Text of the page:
“This fast-paced and subtle novel carries the bitter-sweet fragrance of truth.” —David Shulman, Israel Prize-winner and author of DARK HOPE.
“Every now and then we are lucky to pick up a book that touches us deeply. For us, it was Sadness Is a White Bird, a beautifully written novel about a complex subject: Jewish and Arab relations in Israel. The author gives us an intimate viewpoint using three friends, two Palestinians, one Israeli, narrated in the form of a letter. Powerful and intense. Heartbreaking, lyrical, and honest. This book is a must read.” —Etaf Rum, Books and Beans
“A lyrical debut by a rising literary star… informed by author Moriel Rothman-Zecher’s background in Arabic literature and social activism, both of which add passion and integrity to the story, Sadness Is a White Bird is part coming-of-age tale and part unblinking observation of a political situation that continues to defy solutions, treaties or agreements.” —BookPage
“While the premise may be rooted in the traditional, Sadness Is a White Bird packages… beloved themes into a stunningly written poetic narrative that will sweep you through the Israeli-Palestinian conflict in a modern-day Middle Eastern setting.” —Nisha Tuli, Winnipeg Free Press
“Sadness Is a White Bird is gorgeously written. The author has a lyrical gift… What a pleasure to encounter a young writer with so much potential.” —Vic Mickunas, The Dayton Daily News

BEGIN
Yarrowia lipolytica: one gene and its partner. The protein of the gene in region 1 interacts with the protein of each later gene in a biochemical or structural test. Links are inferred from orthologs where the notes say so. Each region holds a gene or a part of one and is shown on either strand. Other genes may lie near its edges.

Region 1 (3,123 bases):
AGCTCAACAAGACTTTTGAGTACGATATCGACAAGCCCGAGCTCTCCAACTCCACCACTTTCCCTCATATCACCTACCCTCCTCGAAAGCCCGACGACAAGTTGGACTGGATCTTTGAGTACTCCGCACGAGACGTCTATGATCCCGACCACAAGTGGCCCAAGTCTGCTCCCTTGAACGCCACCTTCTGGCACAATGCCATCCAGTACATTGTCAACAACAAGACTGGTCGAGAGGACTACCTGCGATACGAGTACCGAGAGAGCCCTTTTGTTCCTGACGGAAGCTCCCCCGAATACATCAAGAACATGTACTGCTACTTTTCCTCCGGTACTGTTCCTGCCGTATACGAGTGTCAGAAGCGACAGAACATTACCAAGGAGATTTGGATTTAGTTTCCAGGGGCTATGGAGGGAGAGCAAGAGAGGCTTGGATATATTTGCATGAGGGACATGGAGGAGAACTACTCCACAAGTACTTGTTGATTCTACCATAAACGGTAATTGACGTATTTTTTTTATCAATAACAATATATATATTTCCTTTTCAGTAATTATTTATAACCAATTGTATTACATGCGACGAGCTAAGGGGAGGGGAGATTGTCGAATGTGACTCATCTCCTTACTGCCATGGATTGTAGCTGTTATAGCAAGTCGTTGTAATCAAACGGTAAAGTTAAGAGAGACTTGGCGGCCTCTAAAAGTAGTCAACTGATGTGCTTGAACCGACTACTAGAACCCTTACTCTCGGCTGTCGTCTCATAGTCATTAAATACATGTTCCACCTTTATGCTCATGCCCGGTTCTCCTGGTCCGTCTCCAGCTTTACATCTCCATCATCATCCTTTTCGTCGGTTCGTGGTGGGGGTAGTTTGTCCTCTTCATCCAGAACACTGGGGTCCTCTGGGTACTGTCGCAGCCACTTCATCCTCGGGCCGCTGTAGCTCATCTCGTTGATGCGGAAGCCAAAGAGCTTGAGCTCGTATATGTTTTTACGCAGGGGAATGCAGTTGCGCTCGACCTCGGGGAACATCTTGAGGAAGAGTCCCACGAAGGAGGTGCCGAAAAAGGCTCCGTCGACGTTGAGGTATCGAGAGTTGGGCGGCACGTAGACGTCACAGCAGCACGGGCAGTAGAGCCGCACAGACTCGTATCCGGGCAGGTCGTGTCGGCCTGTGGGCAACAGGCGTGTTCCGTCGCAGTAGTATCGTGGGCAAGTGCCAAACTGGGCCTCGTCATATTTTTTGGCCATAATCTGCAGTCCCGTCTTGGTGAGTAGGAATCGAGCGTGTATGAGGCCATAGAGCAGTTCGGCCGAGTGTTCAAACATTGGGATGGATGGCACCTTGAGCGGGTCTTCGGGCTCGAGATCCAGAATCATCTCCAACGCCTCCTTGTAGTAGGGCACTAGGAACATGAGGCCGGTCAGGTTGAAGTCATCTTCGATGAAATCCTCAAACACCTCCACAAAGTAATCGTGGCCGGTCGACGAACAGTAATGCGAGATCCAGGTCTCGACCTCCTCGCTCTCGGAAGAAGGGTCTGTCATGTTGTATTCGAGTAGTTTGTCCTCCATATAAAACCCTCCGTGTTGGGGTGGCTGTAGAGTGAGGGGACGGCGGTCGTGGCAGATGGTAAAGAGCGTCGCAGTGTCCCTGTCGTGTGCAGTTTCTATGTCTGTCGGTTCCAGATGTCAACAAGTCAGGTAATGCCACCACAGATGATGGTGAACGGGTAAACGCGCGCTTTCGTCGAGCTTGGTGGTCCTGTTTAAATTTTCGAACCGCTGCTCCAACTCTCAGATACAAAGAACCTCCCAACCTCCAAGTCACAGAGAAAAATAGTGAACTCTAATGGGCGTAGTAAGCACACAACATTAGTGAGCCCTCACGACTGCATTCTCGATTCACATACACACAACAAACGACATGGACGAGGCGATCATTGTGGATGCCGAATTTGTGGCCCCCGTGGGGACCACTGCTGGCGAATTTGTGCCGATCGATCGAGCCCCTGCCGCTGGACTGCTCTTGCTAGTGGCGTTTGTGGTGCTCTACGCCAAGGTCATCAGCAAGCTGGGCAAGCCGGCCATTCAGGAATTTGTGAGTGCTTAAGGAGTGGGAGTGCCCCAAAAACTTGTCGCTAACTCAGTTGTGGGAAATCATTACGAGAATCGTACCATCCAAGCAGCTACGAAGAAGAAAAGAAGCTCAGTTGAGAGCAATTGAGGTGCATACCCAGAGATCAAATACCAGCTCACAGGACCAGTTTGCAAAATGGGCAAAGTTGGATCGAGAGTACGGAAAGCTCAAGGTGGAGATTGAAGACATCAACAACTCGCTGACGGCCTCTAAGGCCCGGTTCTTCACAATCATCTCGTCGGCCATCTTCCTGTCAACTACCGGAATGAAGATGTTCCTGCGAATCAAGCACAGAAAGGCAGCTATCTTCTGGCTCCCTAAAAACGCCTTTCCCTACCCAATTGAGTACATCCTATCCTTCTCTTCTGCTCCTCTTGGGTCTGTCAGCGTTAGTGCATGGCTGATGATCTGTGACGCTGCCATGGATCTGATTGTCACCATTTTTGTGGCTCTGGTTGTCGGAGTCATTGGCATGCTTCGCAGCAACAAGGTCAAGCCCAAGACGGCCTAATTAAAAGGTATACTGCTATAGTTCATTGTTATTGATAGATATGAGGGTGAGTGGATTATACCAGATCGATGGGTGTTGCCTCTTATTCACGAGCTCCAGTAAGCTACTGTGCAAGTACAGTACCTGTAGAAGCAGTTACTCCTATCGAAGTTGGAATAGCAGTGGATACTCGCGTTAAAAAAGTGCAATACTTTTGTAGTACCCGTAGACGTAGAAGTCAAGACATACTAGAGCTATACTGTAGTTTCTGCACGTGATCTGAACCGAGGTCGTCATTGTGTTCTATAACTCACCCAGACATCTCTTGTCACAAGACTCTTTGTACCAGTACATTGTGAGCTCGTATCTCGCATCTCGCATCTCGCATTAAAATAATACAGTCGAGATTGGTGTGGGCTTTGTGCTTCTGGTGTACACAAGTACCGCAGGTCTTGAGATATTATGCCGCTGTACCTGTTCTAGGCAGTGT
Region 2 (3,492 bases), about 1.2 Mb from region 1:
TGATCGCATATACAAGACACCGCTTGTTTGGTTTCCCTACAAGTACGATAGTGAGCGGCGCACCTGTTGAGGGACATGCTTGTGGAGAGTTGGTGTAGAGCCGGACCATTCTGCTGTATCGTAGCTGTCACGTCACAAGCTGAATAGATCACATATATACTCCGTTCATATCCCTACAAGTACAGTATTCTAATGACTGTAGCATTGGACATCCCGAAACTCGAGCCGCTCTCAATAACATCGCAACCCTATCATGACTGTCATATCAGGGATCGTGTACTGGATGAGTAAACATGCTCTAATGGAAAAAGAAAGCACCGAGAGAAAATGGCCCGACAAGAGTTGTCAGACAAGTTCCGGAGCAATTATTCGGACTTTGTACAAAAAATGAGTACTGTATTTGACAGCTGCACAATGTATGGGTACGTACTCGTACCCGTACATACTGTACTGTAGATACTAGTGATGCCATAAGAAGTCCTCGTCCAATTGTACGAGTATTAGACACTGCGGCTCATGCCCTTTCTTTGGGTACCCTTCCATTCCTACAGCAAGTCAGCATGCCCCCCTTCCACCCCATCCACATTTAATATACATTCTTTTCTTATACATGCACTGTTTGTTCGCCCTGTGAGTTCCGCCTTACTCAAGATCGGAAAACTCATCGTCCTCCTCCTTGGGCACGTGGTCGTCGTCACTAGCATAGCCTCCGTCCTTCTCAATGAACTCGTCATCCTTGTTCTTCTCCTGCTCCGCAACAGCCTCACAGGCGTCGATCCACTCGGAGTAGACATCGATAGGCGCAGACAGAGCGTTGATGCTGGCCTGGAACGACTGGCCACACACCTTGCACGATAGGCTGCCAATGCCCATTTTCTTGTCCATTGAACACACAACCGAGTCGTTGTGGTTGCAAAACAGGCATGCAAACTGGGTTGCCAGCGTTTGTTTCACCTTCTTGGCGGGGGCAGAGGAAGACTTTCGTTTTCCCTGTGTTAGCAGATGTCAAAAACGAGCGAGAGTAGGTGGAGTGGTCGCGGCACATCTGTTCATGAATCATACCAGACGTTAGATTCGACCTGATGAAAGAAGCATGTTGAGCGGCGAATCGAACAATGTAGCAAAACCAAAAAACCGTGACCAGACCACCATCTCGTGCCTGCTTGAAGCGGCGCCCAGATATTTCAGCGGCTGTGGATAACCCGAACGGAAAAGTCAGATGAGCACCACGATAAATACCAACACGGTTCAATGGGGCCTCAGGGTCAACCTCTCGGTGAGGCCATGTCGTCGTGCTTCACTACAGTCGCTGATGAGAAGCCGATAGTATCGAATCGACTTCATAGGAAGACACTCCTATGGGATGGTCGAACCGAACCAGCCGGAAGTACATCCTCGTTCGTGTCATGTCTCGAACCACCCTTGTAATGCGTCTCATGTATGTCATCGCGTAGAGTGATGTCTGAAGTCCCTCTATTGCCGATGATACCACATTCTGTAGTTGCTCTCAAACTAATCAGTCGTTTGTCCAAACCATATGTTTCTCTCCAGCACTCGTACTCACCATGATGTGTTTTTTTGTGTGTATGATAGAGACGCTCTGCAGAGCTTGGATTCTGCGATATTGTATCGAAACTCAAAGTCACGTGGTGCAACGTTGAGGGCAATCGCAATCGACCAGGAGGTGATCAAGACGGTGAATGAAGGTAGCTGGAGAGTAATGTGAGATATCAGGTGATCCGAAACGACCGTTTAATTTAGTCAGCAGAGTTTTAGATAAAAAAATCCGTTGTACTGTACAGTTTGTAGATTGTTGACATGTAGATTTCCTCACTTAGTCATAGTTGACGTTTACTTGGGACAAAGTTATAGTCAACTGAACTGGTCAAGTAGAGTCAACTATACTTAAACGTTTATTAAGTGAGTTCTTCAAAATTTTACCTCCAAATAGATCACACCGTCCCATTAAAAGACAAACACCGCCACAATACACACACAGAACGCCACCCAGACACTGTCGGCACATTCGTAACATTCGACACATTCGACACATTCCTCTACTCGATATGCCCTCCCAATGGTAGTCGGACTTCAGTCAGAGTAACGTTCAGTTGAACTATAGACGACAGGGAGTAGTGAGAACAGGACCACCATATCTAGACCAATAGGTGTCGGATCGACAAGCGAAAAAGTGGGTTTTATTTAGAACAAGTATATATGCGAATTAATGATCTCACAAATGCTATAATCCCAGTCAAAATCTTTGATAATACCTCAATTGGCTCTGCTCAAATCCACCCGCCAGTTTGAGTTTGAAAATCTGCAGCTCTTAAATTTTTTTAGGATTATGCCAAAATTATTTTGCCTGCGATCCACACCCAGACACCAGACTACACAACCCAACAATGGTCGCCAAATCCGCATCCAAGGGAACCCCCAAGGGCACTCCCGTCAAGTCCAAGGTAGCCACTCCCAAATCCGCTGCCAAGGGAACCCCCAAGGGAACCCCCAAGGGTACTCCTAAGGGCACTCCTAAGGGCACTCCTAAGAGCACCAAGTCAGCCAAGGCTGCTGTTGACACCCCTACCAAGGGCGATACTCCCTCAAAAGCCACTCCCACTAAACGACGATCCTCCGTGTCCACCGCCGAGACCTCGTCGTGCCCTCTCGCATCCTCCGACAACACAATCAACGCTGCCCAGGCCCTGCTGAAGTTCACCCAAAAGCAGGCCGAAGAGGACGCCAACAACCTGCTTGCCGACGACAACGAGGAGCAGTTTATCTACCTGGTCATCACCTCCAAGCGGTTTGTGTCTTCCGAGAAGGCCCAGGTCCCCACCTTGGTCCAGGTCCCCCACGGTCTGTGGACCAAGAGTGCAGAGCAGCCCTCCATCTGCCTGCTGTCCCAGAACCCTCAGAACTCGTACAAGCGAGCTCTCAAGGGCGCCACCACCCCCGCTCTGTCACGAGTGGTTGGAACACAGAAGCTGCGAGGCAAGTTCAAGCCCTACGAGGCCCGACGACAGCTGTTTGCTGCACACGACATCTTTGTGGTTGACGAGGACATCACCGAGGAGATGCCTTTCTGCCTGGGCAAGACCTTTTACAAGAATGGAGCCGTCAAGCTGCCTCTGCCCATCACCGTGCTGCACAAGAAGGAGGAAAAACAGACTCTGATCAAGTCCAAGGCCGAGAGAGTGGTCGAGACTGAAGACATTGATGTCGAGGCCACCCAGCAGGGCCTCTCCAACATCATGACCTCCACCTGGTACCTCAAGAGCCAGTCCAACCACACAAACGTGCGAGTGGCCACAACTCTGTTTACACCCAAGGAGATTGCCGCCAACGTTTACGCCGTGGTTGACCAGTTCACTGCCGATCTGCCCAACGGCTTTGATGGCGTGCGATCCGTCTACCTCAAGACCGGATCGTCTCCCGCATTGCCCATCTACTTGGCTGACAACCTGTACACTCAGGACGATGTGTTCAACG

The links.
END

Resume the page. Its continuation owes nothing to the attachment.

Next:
“Much of Sadness Is a White Bird is an exploration into cultural identity and how even newer generations of optimistic, progressive, humanistic youths are unable to shake off the historical shackles that pull them back into a never-ending cycle of conflict. Rothman-Zecher has an exquisite ability to vocalize the historical contexts that shape personal identity.” —Dean Muscat, BookBrowse
“[An] outstanding debut… Rothman-Zecher has an unusual way with words, giving lovely, fresh descriptions of desire, violence, and injustice.” — Publishers Weekly
“Unflinching in its honesty, unyielding in its moral complexity, Sadness Is a White Bird offers thoroughly original insights into the holy and the broken place that is modern Israel. Moriel Rothman-Zecher is a piercing observer and a relentless interrogator who peels back layers of pain to lay bare the difficult truths of his homeland, and the heavy price paid by those for whom love trumps hatred.” —Geraldine Brooks, author of the Pulitzer Prize-winning novel MARCH
“Rich and complicated… Sadness Is a White Bird is a bold debut.” –Laura Farmer, The Gazette
“[Sadness Is a White Bird]… is the most honest look at the complicated work of loving and struggling with the state of Israel that we’ve seen, maybe ever. In “Sadness Is A White Bird,” Rothman-Zecher does the impossible — he writes a novel about Israel and Palestine that comes from a place of such empathy and yearning for peace that it can’t be called prejudiced against any group.” —Jenny Singer, The Jewish Daily Forward